Editorial: After effects of Hurricane Harvey

Hurricane Harvey will continue to wreck damage for a long time.

It has been described as the worst natural disaster in American history.

More than a million homes were flooded in South Texas and Louisiana. Tens of thousands of residents were relocated. Lives were lost.

Early estimates of the damage went way over $40 billion.

As a result of the storm and subsequent flooding, a major oil refiner that produces almost 20 percent of the gasoline in the United States had to shut down. Gas prices soared and it is unclear they might return to normal.

Because of the spike in fuel prices, the cost for transporting goods will go up and that could affect many Americans.

At least 250,000 families are expected to ask for federal help to restore and rebuild their flooded homes. Many did not have flood insurance because it seemed incredible that their houses would ever flood. But they did.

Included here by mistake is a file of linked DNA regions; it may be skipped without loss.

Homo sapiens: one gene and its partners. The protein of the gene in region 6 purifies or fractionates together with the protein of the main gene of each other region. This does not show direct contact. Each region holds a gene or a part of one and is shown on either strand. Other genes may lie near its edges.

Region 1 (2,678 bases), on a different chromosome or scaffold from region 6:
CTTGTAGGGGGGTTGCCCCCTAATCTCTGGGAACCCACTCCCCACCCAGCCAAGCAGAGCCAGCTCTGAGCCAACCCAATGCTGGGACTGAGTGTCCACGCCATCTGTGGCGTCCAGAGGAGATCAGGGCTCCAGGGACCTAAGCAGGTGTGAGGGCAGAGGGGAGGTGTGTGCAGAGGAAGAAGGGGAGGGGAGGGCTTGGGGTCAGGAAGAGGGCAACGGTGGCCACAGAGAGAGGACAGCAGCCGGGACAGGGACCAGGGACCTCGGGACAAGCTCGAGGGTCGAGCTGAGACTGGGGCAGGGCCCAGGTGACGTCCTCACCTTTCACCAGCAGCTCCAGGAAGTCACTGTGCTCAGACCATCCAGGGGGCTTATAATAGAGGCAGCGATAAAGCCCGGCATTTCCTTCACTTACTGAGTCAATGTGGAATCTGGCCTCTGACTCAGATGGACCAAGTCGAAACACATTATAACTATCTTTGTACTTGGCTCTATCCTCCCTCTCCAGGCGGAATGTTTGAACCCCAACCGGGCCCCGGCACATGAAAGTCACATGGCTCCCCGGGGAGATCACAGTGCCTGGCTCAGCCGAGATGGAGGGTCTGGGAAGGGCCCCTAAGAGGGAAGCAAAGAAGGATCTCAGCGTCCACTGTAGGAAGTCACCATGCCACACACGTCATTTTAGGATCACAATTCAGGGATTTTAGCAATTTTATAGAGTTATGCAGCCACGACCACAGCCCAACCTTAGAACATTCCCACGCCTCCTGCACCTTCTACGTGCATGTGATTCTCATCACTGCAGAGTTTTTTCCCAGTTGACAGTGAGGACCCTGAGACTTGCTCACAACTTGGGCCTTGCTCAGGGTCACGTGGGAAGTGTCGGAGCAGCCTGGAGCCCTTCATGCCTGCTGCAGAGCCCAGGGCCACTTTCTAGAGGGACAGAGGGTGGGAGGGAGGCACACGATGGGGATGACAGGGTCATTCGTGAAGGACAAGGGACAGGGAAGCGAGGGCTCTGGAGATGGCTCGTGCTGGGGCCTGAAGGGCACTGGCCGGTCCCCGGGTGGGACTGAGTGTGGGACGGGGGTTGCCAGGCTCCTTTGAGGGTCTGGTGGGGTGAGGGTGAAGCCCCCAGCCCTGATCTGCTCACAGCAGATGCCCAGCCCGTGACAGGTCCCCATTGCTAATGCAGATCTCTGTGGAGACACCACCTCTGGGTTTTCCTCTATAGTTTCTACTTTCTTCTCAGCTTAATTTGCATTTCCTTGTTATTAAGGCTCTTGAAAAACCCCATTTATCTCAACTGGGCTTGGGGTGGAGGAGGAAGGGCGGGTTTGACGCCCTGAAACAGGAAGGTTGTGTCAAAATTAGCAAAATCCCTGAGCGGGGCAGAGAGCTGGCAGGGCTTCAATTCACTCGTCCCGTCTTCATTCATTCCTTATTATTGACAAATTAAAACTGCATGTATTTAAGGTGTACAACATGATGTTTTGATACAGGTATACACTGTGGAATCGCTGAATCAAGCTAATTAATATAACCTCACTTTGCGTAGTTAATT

And insurance companies will suffer great losses as they respond to policyholders in the affected areas. That will eventually be a cost that is spread all over the nation in higher premiums.

Even when the floodwaters recede, more rains will follow eventually. That will make it harder to fix houses and businesses and removal of mold could be a serious issue.

The people of Louisiana and Texas are hard working, independent and resilient. They will struggle but eventually overcome. President Trump has pledged to do everything possible to insure a full recovery.

This was an extraordinary event. It is heart warming to see Americans join together to help their fellow citizens.

But the work has just begun.